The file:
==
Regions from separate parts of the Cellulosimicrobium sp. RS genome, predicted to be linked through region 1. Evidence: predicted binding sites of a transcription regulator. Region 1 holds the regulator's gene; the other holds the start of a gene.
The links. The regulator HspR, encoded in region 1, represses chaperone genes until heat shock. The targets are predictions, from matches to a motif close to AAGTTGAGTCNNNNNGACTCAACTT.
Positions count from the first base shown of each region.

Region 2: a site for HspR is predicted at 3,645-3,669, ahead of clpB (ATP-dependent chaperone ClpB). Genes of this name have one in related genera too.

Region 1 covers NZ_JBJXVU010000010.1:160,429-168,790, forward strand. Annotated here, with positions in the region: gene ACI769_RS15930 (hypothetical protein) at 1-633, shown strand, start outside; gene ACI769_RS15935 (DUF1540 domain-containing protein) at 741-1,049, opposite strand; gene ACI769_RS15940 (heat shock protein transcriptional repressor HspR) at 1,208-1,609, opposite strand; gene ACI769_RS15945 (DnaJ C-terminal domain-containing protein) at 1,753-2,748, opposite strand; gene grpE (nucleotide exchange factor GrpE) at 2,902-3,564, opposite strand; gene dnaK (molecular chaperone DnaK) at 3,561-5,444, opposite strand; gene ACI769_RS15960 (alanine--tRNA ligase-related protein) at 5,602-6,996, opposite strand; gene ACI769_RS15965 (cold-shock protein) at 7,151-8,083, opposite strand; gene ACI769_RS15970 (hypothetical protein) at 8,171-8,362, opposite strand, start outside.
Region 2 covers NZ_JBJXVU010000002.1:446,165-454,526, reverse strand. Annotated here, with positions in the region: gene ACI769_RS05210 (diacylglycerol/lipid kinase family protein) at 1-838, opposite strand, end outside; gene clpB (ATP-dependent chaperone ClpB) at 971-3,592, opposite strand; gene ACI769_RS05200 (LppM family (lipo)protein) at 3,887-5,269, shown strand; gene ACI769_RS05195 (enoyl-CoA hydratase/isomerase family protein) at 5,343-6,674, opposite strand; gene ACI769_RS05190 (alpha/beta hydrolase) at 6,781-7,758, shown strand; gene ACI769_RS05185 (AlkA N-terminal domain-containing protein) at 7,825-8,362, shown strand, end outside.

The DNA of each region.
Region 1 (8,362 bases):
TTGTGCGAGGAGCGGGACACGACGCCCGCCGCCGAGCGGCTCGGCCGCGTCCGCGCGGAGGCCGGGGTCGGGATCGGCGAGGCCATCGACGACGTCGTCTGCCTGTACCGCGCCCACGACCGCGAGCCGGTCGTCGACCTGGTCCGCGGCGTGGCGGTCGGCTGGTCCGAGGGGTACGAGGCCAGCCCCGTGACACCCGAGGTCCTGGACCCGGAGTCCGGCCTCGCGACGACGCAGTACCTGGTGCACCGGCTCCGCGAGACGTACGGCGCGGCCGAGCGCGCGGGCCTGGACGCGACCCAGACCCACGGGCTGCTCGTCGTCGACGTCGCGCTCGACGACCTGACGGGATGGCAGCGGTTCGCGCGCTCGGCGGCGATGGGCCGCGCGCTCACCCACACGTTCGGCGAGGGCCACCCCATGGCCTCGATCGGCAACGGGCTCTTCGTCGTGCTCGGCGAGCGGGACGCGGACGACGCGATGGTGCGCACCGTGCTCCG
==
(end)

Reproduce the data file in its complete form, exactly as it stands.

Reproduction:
Regions from separate parts of the Cellulosimicrobium sp. RS genome, predicted to be linked through region 1. Evidence: predicted binding sites of a transcription regulator. Region 1 holds the regulator's gene; the other holds the start of a gene.
The links. The regulator HspR, encoded in region 1, represses chaperone genes until heat shock. The targets are predictions, from matches to a motif close to AAGTTGAGTCNNNNNGACTCAACTT.
Positions count from the first base shown of each region.

Region 2: a site for HspR is predicted at 3,645-3,669, ahead of clpB (ATP-dependent chaperone ClpB). Genes of this name have one in related genera too.

Region 1 covers NZ_JBJXVU010000010.1:160,429-168,790, forward strand. Annotated here, with positions in the region: gene ACI769_RS15930 (hypothetical protein) at 1-633, shown strand, start outside; gene ACI769_RS15935 (DUF1540 domain-containing protein) at 741-1,049, opposite strand; gene ACI769_RS15940 (heat shock protein transcriptional repressor HspR) at 1,208-1,609, opposite strand; gene ACI769_RS15945 (DnaJ C-terminal domain-containing protein) at 1,753-2,748, opposite strand; gene grpE (nucleotide exchange factor GrpE) at 2,902-3,564, opposite strand; gene dnaK (molecular chaperone DnaK) at 3,561-5,444, opposite strand; gene ACI769_RS15960 (alanine--tRNA ligase-related protein) at 5,602-6,996, opposite strand; gene ACI769_RS15965 (cold-shock protein) at 7,151-8,083, opposite strand; gene ACI769_RS15970 (hypothetical protein) at 8,171-8,362, opposite strand, start outside.
Region 2 covers NZ_JBJXVU010000002.1:446,165-454,526, reverse strand. Annotated here, with positions in the region: gene ACI769_RS05210 (diacylglycerol/lipid kinase family protein) at 1-838, opposite strand, end outside; gene clpB (ATP-dependent chaperone ClpB) at 971-3,592, opposite strand; gene ACI769_RS05200 (LppM family (lipo)protein) at 3,887-5,269, shown strand; gene ACI769_RS05195 (enoyl-CoA hydratase/isomerase family protein) at 5,343-6,674, opposite strand; gene ACI769_RS05190 (alpha/beta hydrolase) at 6,781-7,758, shown strand; gene ACI769_RS05185 (AlkA N-terminal domain-containing protein) at 7,825-8,362, shown strand, end outside.

The DNA of each region.
Region 1 (8,362 bases):
TTGTGCGAGGAGCGGGACACGACGCCCGCCGCCGAGCGGCTCGGCCGCGTCCGCGCGGAGGCCGGGGTCGGGATCGGCGAGGCCATCGACGACGTCGTCTGCCTGTACCGCGCCCACGACCGCGAGCCGGTCGTCGACCTGGTCCGCGGCGTGGCGGTCGGCTGGTCCGAGGGGTACGAGGCCAGCCCCGTGACACCCGAGGTCCTGGACCCGGAGTCCGGCCTCGCGACGACGCAGTACCTGGTGCACCGGCTCCGCGAGACGTACGGCGCGGCCGAGCGCGCGGGCCTGGACGCGACCCAGACCCACGGGCTGCTCGTCGTCGACGTCGCGCTCGACGACCTGACGGGATGGCAGCGGTTCGCGCGCTCGGCGGCGATGGGCCGCGCGCTCACCCACACGTTCGGCGAGGGCCACCCCATGGCCTCGATCGGCAACGGGCTCTTCGTCGTGCTCGGCGAGCGGGACGCGGACGACGCGATGGTGCGCACCGTGCTCCG